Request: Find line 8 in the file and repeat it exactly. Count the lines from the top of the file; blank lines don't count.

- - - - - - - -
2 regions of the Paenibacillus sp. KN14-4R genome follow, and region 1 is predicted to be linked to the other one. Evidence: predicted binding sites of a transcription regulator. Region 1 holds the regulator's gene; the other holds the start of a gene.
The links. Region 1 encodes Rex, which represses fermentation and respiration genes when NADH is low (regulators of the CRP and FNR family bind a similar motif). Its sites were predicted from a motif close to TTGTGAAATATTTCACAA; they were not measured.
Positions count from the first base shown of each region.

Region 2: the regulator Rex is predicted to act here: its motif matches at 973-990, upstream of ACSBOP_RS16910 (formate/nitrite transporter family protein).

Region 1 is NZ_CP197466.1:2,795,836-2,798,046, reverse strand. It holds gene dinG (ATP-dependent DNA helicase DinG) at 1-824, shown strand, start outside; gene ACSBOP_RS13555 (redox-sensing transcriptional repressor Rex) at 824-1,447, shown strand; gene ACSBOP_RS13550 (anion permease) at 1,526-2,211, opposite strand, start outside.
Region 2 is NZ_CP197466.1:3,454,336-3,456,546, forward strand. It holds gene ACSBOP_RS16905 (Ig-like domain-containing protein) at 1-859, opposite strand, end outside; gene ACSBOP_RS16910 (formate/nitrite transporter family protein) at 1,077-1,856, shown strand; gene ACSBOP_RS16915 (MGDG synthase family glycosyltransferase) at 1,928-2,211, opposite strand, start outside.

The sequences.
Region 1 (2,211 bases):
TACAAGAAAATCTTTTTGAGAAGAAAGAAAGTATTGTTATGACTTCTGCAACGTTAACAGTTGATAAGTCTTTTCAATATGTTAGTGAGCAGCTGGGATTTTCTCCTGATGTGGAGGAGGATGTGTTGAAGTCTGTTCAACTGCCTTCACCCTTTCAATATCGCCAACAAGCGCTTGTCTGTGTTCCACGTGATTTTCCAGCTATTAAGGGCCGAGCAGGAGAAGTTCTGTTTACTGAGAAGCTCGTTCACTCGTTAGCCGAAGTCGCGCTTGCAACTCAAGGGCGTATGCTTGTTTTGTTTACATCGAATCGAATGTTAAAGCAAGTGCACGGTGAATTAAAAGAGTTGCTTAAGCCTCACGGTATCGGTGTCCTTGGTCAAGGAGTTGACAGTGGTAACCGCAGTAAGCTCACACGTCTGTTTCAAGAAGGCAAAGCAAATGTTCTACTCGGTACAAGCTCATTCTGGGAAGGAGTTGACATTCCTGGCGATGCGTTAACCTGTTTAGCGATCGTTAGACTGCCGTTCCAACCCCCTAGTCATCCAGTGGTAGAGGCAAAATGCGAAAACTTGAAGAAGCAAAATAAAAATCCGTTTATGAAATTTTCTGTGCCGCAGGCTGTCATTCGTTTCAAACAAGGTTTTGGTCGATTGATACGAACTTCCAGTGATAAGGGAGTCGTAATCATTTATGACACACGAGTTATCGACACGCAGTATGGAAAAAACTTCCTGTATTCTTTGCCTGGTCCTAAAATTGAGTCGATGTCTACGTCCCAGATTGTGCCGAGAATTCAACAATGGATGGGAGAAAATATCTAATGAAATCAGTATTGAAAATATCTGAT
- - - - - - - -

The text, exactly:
Region 1 (2,211 bases):